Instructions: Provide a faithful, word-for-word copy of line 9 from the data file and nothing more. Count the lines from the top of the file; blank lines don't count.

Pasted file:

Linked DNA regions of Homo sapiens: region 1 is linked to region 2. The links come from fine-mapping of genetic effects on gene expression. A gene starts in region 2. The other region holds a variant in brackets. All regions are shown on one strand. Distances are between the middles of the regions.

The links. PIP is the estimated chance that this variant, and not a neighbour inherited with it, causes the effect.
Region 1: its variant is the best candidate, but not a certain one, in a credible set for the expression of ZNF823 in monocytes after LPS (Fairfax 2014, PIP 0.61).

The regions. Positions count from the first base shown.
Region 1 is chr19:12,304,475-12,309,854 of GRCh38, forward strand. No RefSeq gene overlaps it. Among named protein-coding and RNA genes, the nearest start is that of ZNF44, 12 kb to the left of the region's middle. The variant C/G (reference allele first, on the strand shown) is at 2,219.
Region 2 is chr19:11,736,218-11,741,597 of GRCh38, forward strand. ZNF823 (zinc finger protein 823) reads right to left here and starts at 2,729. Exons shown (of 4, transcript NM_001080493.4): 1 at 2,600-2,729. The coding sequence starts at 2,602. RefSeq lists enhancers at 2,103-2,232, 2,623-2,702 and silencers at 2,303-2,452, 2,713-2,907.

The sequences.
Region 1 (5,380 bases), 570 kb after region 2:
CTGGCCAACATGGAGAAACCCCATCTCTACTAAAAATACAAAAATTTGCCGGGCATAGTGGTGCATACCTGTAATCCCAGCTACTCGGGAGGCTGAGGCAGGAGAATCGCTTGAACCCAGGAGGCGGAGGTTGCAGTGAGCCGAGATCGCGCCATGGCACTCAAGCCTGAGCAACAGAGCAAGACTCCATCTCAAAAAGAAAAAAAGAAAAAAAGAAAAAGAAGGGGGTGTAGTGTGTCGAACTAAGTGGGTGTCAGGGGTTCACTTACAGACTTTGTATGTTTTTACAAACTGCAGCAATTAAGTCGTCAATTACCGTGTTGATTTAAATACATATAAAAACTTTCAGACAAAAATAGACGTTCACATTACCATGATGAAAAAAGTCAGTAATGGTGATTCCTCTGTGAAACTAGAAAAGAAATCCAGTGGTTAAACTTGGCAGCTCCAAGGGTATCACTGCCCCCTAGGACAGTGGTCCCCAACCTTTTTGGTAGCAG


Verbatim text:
CTGGCCAACATGGAGAAACCCCATCTCTACTAAAAATACAAAAATTTGCCGGGCATAGTGGTGCATACCTGTAATCCCAGCTACTCGGGAGGCTGAGGCAGGAGAATCGCTTGAACCCAGGAGGCGGAGGTTGCAGTGAGCCGAGATCGCGCCATGGCACTCAAGCCTGAGCAACAGAGCAAGACTCCATCTCAAAAAGAAAAAAAGAAAAAAAGAAAAAGAAGGGGGTGTAGTGTGTCGAACTAAGTGGGTGTCAGGGGTTCACTTACAGACTTTGTATGTTTTTACAAACTGCAGCAATTAAGTCGTCAATTACCGTGTTGATTTAAATACATATAAAAACTTTCAGACAAAAATAGACGTTCACATTACCATGATGAAAAAAGTCAGTAATGGTGATTCCTCTGTGAAACTAGAAAAGAAATCCAGTGGTTAAACTTGGCAGCTCCAAGGGTATCACTGCCCCCTAGGACAGTGGTCCCCAACCTTTTTGGTAGCAG